By editor - 01 June, 2016
“Migrants are our brothers and sisters in search of a better life, far away from poverty, hunger and exploitation, much like our forefathers at the time of the famine."
Up to two thousand pilgrims from across Ireland gathered in Knock last weekend for the 36th annual OLA-SMA pilgrimage to the national shrine in Co Mayo.
In his homily, recently returned Irish missionary, Fr Tim Cullinane, who spent 52 years in Africa, urged pilgrims to ‘Welcome the Stranger’ as he highlighted the plight of the men, women and children who attempt to reach Europe in search of a better life.
He told missionaries from the two orders, the Missionary Sisters of Our Lady of Apostles and the Society of African Missions, as well as their co-workers and family members, that though it may seem incredible to those who are suffering the after effects of the economic crash – especially those who are unemployed or burdened by mortgages or have been forced out of their homes by banks and vulture funds and government inaction – Ireland ranks 10th of 142 countries in terms of wealth according to the 2015 Legatum prosperity index.
He reminded the two missionary congregations that their mission is to bring the Good News of Jesus Christ to the peoples of Africa.
Annually this pilgrimage brings them all together with their supporters from Ireland and beyond to mark and celebrate that.
Fr Cullinane highlighted how in the media, much of the news from Africa is bad news: wars, poverty, famine, diseases like Ebola, corruption, undemocratic governments, Boko Haram kidnapping young girls.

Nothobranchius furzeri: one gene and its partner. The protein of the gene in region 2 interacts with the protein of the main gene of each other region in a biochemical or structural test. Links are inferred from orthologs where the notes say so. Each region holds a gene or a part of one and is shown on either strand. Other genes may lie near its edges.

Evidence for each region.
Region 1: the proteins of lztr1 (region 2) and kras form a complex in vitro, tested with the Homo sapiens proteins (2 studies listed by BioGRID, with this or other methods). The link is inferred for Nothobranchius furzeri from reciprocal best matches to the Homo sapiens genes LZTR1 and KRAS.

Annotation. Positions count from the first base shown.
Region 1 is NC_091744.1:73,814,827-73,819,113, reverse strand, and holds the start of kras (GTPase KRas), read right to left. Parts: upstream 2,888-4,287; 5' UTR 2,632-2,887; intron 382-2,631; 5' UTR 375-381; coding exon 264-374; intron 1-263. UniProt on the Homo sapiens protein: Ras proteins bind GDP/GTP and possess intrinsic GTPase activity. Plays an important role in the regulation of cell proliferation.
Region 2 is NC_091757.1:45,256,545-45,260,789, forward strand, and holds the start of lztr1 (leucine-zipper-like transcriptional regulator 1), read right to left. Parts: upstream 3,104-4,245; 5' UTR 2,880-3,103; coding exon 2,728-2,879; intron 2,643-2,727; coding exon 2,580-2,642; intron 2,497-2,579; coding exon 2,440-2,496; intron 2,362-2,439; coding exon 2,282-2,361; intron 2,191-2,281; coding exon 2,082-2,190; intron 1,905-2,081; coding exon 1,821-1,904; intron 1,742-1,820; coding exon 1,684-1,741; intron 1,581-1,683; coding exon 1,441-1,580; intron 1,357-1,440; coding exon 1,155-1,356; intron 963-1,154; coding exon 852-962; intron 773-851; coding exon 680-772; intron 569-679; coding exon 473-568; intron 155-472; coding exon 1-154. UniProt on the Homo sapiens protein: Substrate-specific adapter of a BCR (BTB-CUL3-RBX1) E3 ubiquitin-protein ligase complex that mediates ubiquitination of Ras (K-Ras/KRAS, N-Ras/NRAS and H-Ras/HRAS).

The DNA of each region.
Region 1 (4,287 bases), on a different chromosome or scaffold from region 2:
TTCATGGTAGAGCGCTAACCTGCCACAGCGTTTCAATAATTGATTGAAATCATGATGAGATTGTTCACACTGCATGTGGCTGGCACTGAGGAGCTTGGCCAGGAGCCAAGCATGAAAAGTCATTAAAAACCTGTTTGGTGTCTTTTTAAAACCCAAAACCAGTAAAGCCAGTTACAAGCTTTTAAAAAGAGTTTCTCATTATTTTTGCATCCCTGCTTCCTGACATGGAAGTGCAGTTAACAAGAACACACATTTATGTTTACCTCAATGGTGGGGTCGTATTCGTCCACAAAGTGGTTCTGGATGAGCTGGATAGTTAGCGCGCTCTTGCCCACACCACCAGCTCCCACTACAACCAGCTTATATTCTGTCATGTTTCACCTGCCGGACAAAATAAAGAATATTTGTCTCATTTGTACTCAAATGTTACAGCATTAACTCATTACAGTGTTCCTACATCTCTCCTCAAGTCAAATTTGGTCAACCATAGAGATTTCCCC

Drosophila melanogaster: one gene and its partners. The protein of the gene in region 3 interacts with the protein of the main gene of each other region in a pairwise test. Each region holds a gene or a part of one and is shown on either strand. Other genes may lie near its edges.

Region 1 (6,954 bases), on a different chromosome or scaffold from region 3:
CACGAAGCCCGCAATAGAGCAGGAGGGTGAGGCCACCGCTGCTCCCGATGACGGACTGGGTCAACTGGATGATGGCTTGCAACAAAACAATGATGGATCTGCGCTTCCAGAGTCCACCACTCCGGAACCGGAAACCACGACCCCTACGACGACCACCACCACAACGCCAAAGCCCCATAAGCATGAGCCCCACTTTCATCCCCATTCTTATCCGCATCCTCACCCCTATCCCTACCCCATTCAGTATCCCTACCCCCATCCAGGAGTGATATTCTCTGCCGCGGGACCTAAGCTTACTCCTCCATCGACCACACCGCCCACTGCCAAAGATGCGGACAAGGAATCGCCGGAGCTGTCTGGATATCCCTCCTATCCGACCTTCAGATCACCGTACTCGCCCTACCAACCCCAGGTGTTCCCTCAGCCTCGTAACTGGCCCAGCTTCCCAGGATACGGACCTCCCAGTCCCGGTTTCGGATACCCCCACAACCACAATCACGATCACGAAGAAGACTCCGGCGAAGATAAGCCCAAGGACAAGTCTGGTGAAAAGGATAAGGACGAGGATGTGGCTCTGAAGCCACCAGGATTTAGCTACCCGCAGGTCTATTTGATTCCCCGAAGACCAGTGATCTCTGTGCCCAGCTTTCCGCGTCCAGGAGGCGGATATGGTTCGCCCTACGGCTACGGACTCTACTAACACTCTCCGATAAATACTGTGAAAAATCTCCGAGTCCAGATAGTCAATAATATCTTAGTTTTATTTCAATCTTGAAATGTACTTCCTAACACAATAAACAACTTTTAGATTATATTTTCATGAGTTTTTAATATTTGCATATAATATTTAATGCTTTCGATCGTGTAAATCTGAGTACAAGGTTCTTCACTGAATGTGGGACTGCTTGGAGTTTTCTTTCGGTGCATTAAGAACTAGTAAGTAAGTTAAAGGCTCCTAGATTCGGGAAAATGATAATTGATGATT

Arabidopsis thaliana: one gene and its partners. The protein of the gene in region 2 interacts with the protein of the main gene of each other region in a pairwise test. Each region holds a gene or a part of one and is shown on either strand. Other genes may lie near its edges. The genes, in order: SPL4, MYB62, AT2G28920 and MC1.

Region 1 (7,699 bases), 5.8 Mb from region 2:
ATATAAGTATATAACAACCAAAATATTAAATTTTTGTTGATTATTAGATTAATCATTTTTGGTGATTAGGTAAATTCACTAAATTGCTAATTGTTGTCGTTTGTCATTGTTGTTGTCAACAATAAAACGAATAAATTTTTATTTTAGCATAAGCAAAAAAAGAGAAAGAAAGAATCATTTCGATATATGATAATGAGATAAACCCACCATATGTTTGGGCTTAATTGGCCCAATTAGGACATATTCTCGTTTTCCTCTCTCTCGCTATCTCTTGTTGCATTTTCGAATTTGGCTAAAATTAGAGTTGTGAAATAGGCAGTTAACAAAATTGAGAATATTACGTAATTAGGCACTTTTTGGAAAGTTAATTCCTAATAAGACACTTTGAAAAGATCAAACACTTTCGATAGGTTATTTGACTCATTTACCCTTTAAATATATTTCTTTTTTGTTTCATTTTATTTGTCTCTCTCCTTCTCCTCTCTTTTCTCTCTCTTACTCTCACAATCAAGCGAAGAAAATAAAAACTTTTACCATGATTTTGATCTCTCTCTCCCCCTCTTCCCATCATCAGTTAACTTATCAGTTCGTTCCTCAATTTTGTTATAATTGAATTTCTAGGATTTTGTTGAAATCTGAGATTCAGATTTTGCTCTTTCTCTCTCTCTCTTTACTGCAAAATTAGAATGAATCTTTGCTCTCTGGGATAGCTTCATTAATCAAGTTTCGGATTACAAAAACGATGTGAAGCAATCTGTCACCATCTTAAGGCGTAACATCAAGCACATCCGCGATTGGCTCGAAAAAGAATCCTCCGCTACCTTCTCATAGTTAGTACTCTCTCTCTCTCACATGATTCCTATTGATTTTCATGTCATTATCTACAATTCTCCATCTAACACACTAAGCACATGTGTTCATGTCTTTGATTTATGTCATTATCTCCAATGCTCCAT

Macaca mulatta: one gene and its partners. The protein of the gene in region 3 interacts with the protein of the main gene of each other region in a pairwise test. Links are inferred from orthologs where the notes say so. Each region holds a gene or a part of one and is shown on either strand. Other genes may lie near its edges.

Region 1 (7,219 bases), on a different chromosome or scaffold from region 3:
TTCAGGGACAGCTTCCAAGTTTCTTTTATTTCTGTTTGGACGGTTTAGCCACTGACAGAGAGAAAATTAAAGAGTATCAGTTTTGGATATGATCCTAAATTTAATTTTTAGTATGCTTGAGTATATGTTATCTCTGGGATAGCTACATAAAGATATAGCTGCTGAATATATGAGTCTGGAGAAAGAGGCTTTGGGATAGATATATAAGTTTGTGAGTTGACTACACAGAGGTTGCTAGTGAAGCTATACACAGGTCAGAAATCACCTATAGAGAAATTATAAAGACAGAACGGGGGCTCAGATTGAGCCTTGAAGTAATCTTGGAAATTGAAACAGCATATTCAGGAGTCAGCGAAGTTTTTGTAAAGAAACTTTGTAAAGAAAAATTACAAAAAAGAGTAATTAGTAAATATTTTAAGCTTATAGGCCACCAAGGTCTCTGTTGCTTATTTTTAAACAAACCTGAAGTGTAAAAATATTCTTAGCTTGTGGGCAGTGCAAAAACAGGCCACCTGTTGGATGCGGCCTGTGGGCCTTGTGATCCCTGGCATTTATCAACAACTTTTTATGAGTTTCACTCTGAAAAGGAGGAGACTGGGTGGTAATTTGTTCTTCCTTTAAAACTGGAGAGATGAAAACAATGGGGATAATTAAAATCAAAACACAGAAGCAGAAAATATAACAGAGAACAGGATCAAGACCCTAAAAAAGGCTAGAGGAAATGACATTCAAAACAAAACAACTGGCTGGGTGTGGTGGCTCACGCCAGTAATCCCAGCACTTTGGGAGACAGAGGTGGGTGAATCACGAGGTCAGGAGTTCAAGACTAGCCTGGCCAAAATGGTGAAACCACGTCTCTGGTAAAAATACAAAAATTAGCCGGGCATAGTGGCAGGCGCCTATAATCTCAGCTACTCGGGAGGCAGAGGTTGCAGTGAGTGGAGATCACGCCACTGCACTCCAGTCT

“But this is only one side of the story,” he stressed.
He recalled one good news story which concerned SMA priest Fr Frank McCabe from Drumshambo.
After celebrating a Mass in Africa for Fr McCabe who had passed away in Ireland, a man came up to him to tell him how grateful he and his family were to Fr McCabe.
“The family was very poor and in a country where there is no free education like we have here, they could not pay to get their children into school. Fr McCabe helped them and now he was a lawyer, his brother an engineer and his sister a teacher.”
“This reminds me of something I once read, ‘One hundred years from now, it will not matter what your bank account was, the sort of house you lived in or the kind of car you drove but the world will be a different place, because you were important in the life of a child’.”
Fr Cullinane reminded the pilgrims that their pilgrimage was taking place during the Jubilee Year of Mercy and the theme of the pilgrimage was ‘Welcome the Stranger’.
He said Pope Francis had been speaking out powerfully on the plight of refugees and asylum-seekers, reminding people that “migrants are our brothers and sisters in search of a better life, far away from poverty, hunger and exploitation, much like our forefathers at the time of the famine, fleeing to the United States and Canada, many of them dying on the way from disease and malnutrition”.
“Today, if we have eyes to see, Pope Francis says we can see the face of Jesus in the migrant, in the refugee seeking protection from persecution, war and famine, in the men, women and children who are victims of trafficking, in the asylum seekers imprisoned for fleeing without documents.”
“We should not see them as a threat to our security and our standard of living and, in our minds, put up wire fences against them as some European countries are actually doing.”
In this Jubilee Year of Mercy, with Mary the Mother of Mercy, let us open our hearts, like Pope Francis, to the refugee and the migrant, he implored.